Hospital attack leaves Moncton nurse injured, prompts calls for improved safety

Hospital attack leaves Moncton nurse injured, prompts calls for improved safety
The mother of a nurse at the Dr. Georges-L.-Dumont University Hospital Centre in Moncton, N.B.,  is hoping safety and security measures can be improved following an alleged 11-minute attack on her daughter.

“When [staff] went in the office, she was lying on the floor and [the assailant] was trying to choke her,” Norma Melanson says.

“She tells me that was the possibility that it was the end of her life… She couldn’t call or cry anymore; she was sure she was going to die.”

Melanson says her daughter told her she was sitting at her desk on the computer when the man came into her office.

“He closed the door and he said, ‘I’ll give you three seconds to transfer my wife [to] another room,” Melanson said.

Dr. Georges-L.-Dumont University Hospital Centre on March 14, 2019

Melanson says the man pulled two clumps of hair from her daughter’s head. She now has a concussion, a brain contusion, two black eyes and possibly a broken nose.

RCMP have confirmed a 69-year-old man from Acadieville was arrested after police were called to the Georges Dumont Hospital for an assault of a staff member.

Corp. Jullie Rogers-Marsh says police were called in after 2 p.m. Monday.

She says charges have not been laid yet, but the man was released on a promise to appear in Moncton provincial court June 4.

Melanson says the attack could have been limited if there was a buzzer to call security in her office.

“She’s been thinking about that for safety purposes,” Melanson says. “But I’m sure that somebody is going to wake up and make sure that it’s everywhere.”

Melanson says more training and resources are needed, noting that her daughter will probably need counselling as the incident replays in her head.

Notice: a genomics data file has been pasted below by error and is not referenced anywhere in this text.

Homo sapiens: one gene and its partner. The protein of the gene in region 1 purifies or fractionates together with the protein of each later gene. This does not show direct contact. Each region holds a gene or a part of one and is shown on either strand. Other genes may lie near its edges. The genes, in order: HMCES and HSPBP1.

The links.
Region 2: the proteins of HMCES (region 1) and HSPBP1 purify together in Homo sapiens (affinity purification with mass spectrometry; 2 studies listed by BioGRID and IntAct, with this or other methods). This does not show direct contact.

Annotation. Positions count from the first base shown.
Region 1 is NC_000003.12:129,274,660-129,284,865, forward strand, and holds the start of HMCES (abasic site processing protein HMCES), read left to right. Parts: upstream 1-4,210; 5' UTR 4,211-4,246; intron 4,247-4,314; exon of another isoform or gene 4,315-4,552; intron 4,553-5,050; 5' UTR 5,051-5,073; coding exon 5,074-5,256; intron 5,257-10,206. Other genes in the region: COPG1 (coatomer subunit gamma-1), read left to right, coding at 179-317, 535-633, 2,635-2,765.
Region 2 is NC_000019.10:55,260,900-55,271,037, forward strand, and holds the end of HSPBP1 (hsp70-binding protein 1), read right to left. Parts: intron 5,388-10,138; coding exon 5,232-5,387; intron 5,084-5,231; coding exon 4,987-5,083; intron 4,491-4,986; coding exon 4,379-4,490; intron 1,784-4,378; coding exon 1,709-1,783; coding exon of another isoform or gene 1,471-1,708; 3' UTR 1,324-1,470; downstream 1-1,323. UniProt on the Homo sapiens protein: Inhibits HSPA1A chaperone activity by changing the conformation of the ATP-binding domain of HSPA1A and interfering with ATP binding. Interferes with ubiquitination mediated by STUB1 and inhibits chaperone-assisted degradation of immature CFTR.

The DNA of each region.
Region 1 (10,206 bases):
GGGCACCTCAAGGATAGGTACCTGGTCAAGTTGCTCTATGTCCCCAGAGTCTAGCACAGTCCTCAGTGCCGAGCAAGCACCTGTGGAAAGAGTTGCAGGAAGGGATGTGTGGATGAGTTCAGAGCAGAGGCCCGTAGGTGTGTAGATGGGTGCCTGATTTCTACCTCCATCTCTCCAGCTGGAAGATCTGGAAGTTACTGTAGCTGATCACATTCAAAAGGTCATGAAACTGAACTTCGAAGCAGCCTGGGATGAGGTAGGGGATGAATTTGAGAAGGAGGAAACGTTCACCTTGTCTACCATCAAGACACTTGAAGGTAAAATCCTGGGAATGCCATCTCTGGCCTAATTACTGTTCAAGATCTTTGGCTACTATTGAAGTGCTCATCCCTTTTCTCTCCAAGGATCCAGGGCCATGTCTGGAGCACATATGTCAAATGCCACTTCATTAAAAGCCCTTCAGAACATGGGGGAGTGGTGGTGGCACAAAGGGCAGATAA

“In their programs of orientation and orientation to our young nurses, when this happens — it shouldn’t happen, but how do we cope with brutal situations?” Melanson asks. “It’s savage… You know, there’s no other way of explaining the situation.”

Melanson says her daughter doesn’t want her mother to see the extent of the injuries.

She says her son called her to tell her about the assault while she was at the rehab centre, where she was recovering from open-heart surgery.

In an emailed statement from Vitalité Health Network, spokesperson Thomas Lizotte says it’s a troubling incident.

“We are very shaken by the incident and all our thoughts are going to the victim and her family,” the statement reads.

“Our employees’ health and safety is of utmost importance as we have a zero-tolerance policy regarding violence in the workplace.”

Maria Richard, the vice-president of the New Brunswick Nurses Union, says nurses face violence and harassment on a regular basis

The New Brunswick Nurses Union (NBNU) says new legislation for workplace harassment and violence, which comes into effect April 1, will help put a stop to workplace violence.

“We need to look at what happened to this particular nurse on Monday,” says vice-president Maria Richard. “We need to look at how and why it happened… and then we can look at concrete plans to make sure that it does not happen again to anyone.”

Richard says violence in the workplace is a “huge issue” for nurses.

Findings from a 2017 survey show 63.3 per cent of 1,700 RNs within the NBNU experienced a violent encounter on the job within a one-year period.

“Every day, or routinely, nurses face verbal abuse — getting spit on, getting pushed,” Richard says.

In an open letter to Premier Blaine Higgs last month, the nurses union voiced concern the province wouldn’t be including mandatory reporting of workplace violence.

Richard says a nursing shortage, causing strain on the healthcare system, will frustrate people and increase the number of violent incidents.

“It does not matter… Nobody should have to face violence in any kind of workplace,” Richard says.
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